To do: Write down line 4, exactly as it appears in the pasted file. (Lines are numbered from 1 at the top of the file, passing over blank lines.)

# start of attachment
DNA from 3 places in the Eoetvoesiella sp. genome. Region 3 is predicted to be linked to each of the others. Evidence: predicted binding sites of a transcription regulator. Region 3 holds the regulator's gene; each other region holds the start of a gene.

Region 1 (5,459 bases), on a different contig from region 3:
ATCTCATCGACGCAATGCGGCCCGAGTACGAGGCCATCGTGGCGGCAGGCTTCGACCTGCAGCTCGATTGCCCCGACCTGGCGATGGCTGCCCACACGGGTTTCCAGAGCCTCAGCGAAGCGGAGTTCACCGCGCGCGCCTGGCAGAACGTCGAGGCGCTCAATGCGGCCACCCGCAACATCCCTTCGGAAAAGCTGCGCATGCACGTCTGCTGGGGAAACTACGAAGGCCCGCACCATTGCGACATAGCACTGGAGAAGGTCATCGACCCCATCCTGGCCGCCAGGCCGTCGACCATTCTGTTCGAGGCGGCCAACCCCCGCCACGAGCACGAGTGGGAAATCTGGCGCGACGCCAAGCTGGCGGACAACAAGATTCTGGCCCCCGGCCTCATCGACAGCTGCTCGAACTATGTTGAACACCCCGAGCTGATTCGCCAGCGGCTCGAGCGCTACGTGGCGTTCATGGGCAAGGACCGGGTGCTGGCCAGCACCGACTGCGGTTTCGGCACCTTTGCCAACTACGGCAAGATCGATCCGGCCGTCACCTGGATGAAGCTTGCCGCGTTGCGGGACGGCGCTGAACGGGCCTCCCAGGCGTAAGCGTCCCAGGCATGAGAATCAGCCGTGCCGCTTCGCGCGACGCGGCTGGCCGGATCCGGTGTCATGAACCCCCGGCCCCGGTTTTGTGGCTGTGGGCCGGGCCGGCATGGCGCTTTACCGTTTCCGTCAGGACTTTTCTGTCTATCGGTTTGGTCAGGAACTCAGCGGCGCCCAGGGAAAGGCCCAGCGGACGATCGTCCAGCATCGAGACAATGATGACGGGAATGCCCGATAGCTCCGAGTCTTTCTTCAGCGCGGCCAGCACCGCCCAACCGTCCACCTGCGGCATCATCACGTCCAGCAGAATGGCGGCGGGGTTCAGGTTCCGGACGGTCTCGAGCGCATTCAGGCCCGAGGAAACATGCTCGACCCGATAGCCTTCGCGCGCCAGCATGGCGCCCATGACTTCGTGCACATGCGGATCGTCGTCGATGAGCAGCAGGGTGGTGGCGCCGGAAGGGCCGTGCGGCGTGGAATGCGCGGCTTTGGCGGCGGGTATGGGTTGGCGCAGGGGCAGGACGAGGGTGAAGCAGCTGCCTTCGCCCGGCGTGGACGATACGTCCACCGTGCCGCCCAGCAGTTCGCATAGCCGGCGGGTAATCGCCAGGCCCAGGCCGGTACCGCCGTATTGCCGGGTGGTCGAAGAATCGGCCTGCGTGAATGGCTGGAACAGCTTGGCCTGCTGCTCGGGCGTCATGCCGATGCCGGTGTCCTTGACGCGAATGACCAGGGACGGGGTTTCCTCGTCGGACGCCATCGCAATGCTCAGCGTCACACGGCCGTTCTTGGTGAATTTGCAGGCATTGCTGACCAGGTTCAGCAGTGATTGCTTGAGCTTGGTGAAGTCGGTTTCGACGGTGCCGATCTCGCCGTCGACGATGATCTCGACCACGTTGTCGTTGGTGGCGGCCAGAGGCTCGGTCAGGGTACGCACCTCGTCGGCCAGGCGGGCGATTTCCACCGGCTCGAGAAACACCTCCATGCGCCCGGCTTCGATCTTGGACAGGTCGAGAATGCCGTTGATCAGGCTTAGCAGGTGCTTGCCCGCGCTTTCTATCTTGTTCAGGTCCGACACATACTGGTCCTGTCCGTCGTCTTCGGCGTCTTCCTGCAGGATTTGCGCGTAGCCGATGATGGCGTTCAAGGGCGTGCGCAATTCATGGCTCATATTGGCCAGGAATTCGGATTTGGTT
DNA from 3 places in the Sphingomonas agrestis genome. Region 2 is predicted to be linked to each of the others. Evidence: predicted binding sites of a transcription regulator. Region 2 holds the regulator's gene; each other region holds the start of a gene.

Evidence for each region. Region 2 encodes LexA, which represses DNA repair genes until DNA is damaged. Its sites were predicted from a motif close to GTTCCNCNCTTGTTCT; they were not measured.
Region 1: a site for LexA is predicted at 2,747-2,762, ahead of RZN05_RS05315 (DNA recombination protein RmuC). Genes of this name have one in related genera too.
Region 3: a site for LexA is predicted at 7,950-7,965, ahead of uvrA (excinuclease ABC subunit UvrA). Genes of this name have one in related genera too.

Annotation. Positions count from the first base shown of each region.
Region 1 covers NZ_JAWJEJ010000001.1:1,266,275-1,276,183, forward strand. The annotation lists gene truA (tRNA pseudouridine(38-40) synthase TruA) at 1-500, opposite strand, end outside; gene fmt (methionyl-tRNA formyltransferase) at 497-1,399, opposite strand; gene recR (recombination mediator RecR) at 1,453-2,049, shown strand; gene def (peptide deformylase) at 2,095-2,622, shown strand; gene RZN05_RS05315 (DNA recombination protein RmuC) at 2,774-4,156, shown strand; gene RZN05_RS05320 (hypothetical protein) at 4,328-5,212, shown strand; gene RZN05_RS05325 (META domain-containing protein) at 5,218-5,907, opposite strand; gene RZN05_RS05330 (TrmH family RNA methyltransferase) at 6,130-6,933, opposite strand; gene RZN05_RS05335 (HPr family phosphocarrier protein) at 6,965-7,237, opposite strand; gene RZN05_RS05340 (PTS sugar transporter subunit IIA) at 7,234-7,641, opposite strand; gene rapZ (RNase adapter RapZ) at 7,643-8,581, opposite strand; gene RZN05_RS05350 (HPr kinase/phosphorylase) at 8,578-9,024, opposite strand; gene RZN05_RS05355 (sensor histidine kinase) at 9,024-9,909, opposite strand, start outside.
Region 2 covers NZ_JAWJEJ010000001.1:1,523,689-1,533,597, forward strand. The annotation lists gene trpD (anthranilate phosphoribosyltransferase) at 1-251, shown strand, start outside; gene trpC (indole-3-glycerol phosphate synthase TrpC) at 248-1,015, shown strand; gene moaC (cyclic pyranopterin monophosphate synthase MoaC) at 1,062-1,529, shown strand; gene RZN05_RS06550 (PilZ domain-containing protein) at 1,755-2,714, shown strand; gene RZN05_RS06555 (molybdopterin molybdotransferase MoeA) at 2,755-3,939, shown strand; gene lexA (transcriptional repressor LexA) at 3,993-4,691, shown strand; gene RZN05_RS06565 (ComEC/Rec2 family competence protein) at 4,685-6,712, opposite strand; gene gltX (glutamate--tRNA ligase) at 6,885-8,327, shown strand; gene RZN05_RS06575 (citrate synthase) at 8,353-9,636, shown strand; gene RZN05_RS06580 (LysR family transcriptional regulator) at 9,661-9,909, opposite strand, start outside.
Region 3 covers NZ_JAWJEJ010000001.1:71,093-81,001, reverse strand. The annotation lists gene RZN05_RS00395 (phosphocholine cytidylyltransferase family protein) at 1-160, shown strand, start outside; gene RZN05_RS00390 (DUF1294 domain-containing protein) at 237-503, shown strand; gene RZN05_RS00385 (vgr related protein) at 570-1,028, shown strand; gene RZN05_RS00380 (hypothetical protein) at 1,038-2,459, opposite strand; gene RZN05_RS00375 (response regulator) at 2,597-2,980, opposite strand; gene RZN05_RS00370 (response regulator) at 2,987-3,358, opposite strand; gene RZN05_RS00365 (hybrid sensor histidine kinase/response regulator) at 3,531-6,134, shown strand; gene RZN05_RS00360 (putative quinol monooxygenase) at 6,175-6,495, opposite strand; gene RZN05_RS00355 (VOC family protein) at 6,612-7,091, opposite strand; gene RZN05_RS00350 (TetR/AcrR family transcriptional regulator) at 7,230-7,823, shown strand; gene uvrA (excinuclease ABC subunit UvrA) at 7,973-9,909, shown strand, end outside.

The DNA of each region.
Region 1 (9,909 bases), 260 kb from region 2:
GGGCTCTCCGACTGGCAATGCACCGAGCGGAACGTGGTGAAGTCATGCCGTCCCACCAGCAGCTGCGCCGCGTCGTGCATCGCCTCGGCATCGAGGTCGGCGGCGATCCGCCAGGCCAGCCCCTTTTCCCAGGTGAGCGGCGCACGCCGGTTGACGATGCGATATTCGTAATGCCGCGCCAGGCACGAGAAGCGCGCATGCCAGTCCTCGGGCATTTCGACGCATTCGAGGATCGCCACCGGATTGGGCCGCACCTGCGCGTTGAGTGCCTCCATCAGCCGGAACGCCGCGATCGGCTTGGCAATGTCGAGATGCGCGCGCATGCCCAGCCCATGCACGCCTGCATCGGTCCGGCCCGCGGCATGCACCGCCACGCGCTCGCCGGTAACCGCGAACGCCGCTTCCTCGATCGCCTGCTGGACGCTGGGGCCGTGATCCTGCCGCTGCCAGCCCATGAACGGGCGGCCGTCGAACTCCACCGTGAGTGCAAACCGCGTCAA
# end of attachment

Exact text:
DNA from 3 places in the Sphingomonas agrestis genome. Region 2 is predicted to be linked to each of the others. Evidence: predicted binding sites of a transcription regulator. Region 2 holds the regulator's gene; each other region holds the start of a gene.